Lodi News-Sentinel

Pro Bowl arrives in Vegas with eye on Super Bowl

- Case Keefer LAS VEGAS SUN

The NFL reevaluate­d everything relating to the Pro Bowl after last year’s annual all-star event. The league ended up making significan­t and wide-reaching changes in virtually every area, including the name, with one exception — the location.

Moving the pre-Super Bowl gathering of the league’s best players from the past season away from Las Vegas after having the festivitie­s here last year was never seriously considered. The 2023 Pro Bowl Games commenced Thursday night with a skills competitio­n at the Raiders’ Henderson headquarte­rs before a series of flag-football games serves as the main event starting at noon Sunday at Allegiant Stadium.

“We in theory knew Las Vegas would be a great host for our events but it’s been great to see it happen in practice,” Matthew Shapiro, the NFL’s vice president of events strategy, said late last year in an interview at Allegiant. “As we re-imagined the Pro Bowl overall, Las Vegas was the right place to host it.”

When the Raiders were in the process of relocating to Las Vegas from Oakland starting seven years ago, the NFL pledged to parade all of its biggest events through town as soon as the team arrived. This year’s Pro Bowl is the latest, though surely not last, example.

It started with last year’s Pro Bowl, which attracted 29,575 out-of-town visitors and a $59.7 million economic impact according to the Las Vegas Convention and Visitors Authority. The NFL Draft, which was reschedule­d from 2020 to 2022 locally amid the pandemic, followed and spurred an estimated hundreds of millions dollars in economic impact through attracting hundreds of thousands of fans.

This year’s Pro Bowl feels like the final opening act for the biggest headliner of all — the Super Bowl, which Allegiant Stadium will host on Feb. 11, 2024.

“The Super Bowl has a really long runway of planning, and we have an eye on what’s coming up,” Shapiro said.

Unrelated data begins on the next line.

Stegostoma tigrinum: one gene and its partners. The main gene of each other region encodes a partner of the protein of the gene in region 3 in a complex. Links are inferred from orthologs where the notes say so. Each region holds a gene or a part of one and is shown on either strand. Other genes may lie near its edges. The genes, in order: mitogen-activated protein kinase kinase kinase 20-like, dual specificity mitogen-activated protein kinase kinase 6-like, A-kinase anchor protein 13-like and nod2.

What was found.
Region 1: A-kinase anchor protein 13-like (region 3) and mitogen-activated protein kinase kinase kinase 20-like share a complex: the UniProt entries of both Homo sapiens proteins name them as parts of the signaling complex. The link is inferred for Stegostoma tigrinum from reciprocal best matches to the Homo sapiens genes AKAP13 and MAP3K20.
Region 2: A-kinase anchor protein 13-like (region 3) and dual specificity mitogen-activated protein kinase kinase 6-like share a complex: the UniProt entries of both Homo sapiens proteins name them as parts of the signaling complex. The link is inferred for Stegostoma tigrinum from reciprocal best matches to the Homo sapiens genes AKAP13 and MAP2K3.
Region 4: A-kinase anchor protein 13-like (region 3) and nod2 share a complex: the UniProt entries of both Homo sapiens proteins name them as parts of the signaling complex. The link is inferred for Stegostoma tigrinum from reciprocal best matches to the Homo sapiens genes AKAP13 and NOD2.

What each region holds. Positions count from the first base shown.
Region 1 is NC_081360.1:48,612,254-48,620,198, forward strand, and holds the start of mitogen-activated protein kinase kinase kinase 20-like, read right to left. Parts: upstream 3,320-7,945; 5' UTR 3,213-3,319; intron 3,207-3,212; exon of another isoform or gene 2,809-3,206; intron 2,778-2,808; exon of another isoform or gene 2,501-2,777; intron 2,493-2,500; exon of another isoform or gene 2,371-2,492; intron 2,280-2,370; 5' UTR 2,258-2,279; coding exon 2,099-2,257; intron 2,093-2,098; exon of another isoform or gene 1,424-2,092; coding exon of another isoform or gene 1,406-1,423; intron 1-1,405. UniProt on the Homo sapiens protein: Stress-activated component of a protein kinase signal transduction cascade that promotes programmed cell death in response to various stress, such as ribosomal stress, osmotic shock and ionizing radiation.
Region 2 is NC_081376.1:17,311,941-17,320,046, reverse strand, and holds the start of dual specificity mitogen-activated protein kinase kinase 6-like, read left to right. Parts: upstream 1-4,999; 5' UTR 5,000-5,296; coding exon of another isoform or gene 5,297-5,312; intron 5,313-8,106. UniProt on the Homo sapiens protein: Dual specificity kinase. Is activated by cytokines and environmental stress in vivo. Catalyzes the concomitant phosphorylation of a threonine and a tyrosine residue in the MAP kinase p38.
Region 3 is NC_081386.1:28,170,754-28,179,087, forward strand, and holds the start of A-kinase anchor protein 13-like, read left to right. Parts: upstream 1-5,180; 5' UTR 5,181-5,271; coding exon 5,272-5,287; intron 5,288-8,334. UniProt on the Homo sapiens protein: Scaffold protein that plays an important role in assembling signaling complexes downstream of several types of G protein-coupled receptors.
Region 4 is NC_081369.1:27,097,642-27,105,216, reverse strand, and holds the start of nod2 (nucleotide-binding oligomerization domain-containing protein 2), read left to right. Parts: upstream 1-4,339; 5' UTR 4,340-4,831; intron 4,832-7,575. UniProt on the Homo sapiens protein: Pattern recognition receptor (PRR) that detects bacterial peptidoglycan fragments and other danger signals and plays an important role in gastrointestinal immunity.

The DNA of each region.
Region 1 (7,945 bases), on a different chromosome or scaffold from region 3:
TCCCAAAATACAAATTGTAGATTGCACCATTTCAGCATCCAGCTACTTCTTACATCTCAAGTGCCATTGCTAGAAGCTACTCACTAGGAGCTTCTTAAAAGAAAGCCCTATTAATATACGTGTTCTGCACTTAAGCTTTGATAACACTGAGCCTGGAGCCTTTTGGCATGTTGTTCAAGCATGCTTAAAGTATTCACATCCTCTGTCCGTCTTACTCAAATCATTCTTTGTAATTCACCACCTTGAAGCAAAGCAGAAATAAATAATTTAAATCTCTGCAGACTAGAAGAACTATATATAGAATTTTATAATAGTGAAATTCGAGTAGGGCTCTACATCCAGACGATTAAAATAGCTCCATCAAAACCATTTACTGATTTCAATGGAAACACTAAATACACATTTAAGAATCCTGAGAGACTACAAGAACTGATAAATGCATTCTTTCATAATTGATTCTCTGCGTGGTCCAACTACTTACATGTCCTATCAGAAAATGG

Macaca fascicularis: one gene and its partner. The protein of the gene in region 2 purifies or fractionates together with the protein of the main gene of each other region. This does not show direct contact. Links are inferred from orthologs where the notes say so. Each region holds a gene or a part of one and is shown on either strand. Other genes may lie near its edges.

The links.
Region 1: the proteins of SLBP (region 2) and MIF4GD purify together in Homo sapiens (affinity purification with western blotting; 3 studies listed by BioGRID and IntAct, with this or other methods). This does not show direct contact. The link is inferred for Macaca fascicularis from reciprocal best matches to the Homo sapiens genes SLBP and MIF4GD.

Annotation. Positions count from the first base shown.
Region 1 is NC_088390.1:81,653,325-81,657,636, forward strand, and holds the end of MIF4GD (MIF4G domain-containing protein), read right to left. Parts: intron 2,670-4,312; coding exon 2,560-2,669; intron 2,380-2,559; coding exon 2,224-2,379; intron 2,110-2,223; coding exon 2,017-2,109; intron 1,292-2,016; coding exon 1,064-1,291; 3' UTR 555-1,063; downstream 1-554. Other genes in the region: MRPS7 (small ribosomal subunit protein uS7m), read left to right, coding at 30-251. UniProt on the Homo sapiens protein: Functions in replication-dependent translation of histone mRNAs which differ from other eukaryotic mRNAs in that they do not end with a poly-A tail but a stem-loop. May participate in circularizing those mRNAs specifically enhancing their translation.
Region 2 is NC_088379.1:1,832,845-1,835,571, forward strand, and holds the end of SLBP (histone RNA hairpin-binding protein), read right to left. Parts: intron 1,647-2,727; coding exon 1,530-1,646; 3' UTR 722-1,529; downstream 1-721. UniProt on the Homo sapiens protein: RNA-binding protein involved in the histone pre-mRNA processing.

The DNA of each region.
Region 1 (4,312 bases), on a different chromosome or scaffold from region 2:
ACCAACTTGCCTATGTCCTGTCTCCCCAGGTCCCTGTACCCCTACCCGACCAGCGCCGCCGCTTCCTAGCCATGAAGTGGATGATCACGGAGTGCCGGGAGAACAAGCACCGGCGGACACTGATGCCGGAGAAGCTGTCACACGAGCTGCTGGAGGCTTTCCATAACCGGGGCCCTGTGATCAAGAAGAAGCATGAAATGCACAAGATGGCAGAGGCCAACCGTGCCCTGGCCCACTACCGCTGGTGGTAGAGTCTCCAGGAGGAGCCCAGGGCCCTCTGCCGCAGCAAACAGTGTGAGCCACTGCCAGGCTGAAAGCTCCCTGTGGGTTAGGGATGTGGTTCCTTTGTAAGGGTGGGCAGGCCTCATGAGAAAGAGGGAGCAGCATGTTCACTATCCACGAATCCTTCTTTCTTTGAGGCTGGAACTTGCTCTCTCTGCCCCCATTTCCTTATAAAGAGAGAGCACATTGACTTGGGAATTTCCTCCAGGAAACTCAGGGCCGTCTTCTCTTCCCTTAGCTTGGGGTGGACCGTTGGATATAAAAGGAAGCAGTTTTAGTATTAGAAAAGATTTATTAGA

“The really great thing about hosting all of these events in Las Vegas before the Super Bowl is all the learning we can do about the city, the stadium, the different properties and venues . ... There’s always a vision in your mind’s eye of what a Super Bowl Sunday will look like, but right now, we’re definitely focused on what Pro Bowl Sunday will look like.”

Pro Bowl Sunday will look quite a bit different from past years. The field will be only 50 yards, and the game clock will feature only 20 minutes, for three 7-on-7 flag-football games. Side events will be contested among the players including a best catch competitio­n and a “gridiron gauntlet” relay race.

Peyton Manning (AFC) and Eli Manning (NFC) will act as the coaches.

The three Raiders who made the Pro Bowl as initial selections — quarterbac­k Derek Carr and punter AJ Cole were added as alternates earlier this week — were unanimousl­y unsure what to make of the changes when surveyed near the

end of the regular season. But edge rusher Maxx Crosby, running back Josh Jacobs and wide receiver Davante Adams all expressed excitement about taking part in the inaugural Pro Bowl Games.

“It’s a fun experience at the end of the day,” Adams said. “I don’t think anybody wants to go to the Pro Bowl to try to break the record for receiving or rushing. It’s more so about the fellowship and just enjoying each other, meeting people. I’ve made a lot of friends throughout the league that maybe I wouldn’t have met initially. It’s a pretty cool deal either way.”

The Pro Bowl in many ways found its heyday during the middle of a stretch from 1979 to 2008 when it was annually contested at Aloha Stadium in Honolulu, Hawaii. Players flocked to Oahu as a reward for a great season for many years until the novelty wore off and participat­ion began to wane.

Las Vegas could theoretica­lly carve a similar niche. The Pro Bowl isn’t guaranteed to stay in Las Vegas beyond this year — and next year could be particular­ly tricky with the Super Bowl already set for the following week — but players have demonstrat­ed a desire to come here and that makes a big difference.

Not a single selected player opted out of last year’s Las Vegas debut without citing injury or retirement, with participat­ion eclipsing the previous three Pro Bowls, which were in Orlando, Fla.

“We took a really comprehens­ive and inclusive approach on how we gathered feedback and ultimately built the plan,” Shapiro said of crafting the new setup. “We want to deliver a fantastic experience for the fans, for the players, partners, for the television audience and everyone, but I think it would be naïve to say I don’t think we will expect to learn this year.”

Shapiro meant learning for the future of the Pro Bowl but some of the lessons will also be applied to preparing for the local Super Bowl. There’s no bigger moment for a sports destinatio­n than hosting the biggest game.

Las Vegas will get its longawaite­d turn a year from now with Super Bowl 58 serving as the final frontier of the NFL’s commitment to its newest market.

“I have no doubt this stadium will shine on the world’s biggest stage,” Shapiro said.

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